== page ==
Niger attack leaves 4 us soldiers dead what to know fox news z gas cd juarez

The bodies of some of the Americans killed were recovered by a U.S.-contracted helicopter, a U.S. official previously told Fox News. Sgt. Johnson’s body wasn’t found until two days after the attack as he and some Nigerien soldiers were separated from the others during the battle, the Pentagon said.

According to the report, the four killed “gave their last full measure of devotion to our country and died with honor while actively engaging the enemy.” It said none were captured alive by the enemy and all died immediately or quickly from their wounds. What did the Pentagon say happened?

The Pentagon’s summary lays out a confusing chain of events that unfolded on Oct. 3-4, ending in a lengthy, brutal firefight as 46 U.S. and Nigerien forces battled for their lives against more than 100 enemy fighters. Amid the chaos, the report identified repeated acts of bravery as the outnumbered and outgunned soldiers risked their lives to protect and rescue each other during the more than hour-long assault.

Military officials found that the U.S. forces didn’t have time to train together before they deployed and did not do pre-mission battle drills with their Nigerien partners. And the report found that there was a lack of attention to detail and lax communication about missions that led to a “general lack of situational awareness and command oversight at every echelon.”

According to the report, the Army Special Forces team left their camp on Oct. 3 to go after an Islamic State leader who was suspected of involvement in the kidnapping of an American aid worker. But the team leader and his immediate supervisor submitted a different mission to the higher command, saying they were going out just to meet tribal leaders. That less-risky mission was approved, and when the team got to the location, the insurgent wasn’t there.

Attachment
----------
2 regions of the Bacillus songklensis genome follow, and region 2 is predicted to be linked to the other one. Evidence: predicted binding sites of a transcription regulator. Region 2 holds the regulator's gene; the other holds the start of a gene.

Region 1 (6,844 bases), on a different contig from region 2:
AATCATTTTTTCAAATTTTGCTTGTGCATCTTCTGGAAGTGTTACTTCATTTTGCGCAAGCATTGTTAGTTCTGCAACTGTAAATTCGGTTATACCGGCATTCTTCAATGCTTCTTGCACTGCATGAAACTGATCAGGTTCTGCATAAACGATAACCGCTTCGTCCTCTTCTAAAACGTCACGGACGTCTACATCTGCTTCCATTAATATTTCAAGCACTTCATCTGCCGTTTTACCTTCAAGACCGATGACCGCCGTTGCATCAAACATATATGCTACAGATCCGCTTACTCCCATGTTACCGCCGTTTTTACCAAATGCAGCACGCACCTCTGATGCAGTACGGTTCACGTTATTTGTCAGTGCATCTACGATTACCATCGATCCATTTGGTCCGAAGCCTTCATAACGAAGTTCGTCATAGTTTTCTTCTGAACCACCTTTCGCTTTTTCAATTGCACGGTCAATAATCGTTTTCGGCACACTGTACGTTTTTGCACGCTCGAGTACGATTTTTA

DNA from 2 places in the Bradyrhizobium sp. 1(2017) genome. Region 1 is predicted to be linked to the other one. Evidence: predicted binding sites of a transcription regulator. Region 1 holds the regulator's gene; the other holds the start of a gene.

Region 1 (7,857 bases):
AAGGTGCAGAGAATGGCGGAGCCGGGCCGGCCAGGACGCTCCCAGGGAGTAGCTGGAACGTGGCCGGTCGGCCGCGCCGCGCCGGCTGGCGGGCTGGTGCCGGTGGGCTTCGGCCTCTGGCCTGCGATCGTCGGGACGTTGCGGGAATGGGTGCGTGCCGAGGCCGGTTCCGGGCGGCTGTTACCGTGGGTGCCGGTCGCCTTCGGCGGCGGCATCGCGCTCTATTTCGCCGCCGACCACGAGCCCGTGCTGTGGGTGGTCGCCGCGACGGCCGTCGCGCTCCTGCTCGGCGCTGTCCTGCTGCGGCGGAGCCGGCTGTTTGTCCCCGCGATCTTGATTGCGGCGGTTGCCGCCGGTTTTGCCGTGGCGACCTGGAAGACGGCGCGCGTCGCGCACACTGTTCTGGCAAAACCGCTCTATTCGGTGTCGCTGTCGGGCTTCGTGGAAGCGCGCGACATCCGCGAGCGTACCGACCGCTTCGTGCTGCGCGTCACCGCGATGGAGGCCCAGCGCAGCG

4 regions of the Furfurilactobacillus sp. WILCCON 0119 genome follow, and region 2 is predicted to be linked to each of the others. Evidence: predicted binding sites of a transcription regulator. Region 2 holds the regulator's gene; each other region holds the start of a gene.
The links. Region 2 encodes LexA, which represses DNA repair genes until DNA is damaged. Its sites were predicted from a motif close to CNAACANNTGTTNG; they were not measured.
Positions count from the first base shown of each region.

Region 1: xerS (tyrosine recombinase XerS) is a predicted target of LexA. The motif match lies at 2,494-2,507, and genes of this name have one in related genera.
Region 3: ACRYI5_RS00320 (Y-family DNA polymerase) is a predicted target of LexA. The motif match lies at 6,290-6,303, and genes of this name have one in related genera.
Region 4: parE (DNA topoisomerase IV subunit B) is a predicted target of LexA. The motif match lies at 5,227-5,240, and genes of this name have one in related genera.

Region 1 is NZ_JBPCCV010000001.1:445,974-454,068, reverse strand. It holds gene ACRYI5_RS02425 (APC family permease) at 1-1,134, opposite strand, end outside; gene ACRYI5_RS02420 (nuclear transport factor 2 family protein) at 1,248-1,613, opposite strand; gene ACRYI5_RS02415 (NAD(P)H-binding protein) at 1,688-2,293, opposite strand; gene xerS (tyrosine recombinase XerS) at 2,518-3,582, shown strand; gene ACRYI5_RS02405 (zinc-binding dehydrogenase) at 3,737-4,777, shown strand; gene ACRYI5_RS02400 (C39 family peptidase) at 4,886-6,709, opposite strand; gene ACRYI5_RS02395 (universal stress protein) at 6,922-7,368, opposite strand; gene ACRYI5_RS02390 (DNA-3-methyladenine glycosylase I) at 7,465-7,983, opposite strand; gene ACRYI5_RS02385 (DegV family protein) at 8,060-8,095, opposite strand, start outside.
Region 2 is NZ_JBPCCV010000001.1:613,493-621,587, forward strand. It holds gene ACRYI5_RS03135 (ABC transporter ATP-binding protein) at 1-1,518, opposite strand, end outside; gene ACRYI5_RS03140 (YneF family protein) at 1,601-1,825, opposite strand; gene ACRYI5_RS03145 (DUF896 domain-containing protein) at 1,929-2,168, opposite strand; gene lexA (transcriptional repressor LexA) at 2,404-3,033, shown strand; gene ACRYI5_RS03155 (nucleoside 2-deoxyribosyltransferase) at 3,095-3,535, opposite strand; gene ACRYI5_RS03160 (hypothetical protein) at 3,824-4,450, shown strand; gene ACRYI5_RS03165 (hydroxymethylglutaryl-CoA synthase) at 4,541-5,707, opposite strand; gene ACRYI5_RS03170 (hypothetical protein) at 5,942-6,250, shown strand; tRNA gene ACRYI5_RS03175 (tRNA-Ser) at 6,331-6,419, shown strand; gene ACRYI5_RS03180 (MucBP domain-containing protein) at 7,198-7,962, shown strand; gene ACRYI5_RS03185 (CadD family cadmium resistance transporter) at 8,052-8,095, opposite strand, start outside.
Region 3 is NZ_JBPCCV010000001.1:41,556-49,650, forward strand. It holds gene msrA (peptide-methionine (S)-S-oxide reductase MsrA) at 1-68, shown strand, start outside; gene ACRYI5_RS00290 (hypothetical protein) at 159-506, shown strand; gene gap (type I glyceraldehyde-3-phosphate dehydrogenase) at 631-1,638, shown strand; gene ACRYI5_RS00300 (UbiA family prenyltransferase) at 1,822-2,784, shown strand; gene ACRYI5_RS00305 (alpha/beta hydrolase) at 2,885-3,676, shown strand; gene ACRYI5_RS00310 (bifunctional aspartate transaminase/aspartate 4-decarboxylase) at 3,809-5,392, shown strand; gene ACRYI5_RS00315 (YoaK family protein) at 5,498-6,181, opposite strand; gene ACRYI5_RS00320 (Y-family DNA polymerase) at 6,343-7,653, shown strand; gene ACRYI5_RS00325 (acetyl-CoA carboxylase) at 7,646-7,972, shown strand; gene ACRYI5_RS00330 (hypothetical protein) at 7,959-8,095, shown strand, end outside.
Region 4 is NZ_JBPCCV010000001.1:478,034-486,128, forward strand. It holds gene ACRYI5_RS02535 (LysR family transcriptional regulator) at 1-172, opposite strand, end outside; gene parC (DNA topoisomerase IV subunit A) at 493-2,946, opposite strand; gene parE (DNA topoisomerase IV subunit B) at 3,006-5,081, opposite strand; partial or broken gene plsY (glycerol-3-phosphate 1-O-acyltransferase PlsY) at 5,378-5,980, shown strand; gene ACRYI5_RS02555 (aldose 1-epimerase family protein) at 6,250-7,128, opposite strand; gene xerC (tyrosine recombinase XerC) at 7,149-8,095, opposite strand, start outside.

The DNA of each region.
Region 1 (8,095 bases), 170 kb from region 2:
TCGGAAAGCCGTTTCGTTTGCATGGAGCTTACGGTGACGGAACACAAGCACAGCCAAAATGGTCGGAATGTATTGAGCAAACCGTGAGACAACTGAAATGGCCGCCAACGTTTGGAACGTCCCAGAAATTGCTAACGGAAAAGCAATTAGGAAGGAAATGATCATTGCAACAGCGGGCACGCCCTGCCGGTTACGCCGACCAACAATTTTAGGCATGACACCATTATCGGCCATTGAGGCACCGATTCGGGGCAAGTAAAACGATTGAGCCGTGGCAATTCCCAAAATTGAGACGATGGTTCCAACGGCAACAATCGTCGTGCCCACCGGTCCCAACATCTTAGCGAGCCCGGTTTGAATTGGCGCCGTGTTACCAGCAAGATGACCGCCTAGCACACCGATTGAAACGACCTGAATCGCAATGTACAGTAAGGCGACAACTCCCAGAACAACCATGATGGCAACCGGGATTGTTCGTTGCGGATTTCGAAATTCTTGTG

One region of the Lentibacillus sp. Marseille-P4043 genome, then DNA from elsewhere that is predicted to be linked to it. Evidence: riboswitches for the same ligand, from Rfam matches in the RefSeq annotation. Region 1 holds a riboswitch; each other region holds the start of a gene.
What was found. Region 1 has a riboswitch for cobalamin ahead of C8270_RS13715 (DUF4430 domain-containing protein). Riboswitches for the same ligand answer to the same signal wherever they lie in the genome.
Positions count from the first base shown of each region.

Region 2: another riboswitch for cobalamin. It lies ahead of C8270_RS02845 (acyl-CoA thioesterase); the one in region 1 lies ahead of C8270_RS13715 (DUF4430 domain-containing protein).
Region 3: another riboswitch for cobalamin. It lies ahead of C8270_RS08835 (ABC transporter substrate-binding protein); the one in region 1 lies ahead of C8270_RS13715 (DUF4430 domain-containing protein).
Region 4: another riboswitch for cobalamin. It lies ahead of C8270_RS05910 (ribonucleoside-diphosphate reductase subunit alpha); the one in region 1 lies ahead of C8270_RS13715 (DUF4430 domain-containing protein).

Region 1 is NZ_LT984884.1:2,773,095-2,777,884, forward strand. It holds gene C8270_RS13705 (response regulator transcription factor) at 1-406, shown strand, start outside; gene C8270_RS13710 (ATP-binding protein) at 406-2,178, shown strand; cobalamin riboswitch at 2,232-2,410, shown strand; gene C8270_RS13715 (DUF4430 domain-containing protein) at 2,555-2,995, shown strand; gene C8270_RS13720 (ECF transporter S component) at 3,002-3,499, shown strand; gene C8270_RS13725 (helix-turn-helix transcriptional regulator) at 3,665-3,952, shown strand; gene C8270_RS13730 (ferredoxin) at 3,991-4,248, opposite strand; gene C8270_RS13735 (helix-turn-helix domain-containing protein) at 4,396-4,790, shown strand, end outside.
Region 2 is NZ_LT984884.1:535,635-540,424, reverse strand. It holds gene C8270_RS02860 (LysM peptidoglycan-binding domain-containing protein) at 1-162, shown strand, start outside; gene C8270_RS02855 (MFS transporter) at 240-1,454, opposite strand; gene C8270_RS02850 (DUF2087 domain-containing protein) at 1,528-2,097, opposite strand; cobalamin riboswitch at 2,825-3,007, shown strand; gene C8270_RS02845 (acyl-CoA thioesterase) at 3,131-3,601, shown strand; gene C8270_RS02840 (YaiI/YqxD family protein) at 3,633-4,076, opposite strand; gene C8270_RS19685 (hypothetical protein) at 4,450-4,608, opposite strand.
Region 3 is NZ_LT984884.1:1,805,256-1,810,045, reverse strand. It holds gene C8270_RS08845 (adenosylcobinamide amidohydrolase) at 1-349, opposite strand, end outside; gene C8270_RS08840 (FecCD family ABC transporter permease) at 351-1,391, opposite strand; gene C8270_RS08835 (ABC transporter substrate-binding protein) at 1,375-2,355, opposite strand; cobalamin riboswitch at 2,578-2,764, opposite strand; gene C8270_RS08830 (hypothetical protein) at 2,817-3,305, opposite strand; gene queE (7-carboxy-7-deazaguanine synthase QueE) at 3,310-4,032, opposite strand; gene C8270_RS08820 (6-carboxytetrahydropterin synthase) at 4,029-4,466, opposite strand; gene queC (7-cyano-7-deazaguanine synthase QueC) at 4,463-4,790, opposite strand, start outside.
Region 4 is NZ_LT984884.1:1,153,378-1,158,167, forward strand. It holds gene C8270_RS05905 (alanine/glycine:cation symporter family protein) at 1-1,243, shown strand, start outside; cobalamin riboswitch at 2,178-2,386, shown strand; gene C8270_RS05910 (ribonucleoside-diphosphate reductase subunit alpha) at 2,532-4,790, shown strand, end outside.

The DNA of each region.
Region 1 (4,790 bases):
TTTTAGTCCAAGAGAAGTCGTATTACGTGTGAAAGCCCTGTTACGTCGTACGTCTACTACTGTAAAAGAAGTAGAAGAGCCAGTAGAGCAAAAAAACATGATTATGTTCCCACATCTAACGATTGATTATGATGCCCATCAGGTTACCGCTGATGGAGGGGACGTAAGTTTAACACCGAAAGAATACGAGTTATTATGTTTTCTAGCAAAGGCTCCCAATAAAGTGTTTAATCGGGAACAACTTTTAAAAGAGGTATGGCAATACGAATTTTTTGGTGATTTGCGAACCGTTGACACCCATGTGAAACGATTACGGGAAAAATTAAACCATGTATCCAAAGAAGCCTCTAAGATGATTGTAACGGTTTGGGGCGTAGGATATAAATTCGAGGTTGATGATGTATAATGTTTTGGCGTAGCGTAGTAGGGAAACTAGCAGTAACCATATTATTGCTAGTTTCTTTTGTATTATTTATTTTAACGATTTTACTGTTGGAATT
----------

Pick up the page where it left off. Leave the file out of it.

Senior commanders, unaware of the team’s earlier actions, then ordered the troops to serve as backup for a second team’s raid, also targeting the leader. That mission was aborted, however, when weather grounded the second team. The original group was then ordered to another location to collect intelligence on the insurgent, which they did without problems.

It was on their way back to the home base when they stopped for water at the village of Tongo Tongo, about 120 miles north of Niger’s capital. There, the group was ambushed by Islamic State-linked militants armed with rocket-propelled grenade launchers and small firearms.

Mattis has directed Gen. Thomas Waldhauser, head of U.S. Africa Command, to take immediate steps to address shortfalls and has given senior leaders four months to complete a review and lay out a plan for additional changes. Why were troops in Niger?

In 2011, U.S. and French forces set up a counterterrorism force in the country, led by the French, with 4,000 troops and 35,000 Nigerien troops. There were 800 U.S. troops in Niger and 6,000 U.S. troops within 53 countries in Africa, Gen. Joe Dunford, chairman of the Joint Chiefs of Staff, said last year.

But the presence of American soldiers in Niger reignited a debate about the Authorization for Use of Military Force – a public law enacted after the 9/11 terrorist attacks. At issue is whether the law gives the president the authority to take action against all terrorist organizations, not just Al Qaeda and the Taliban. What was the White House’s response?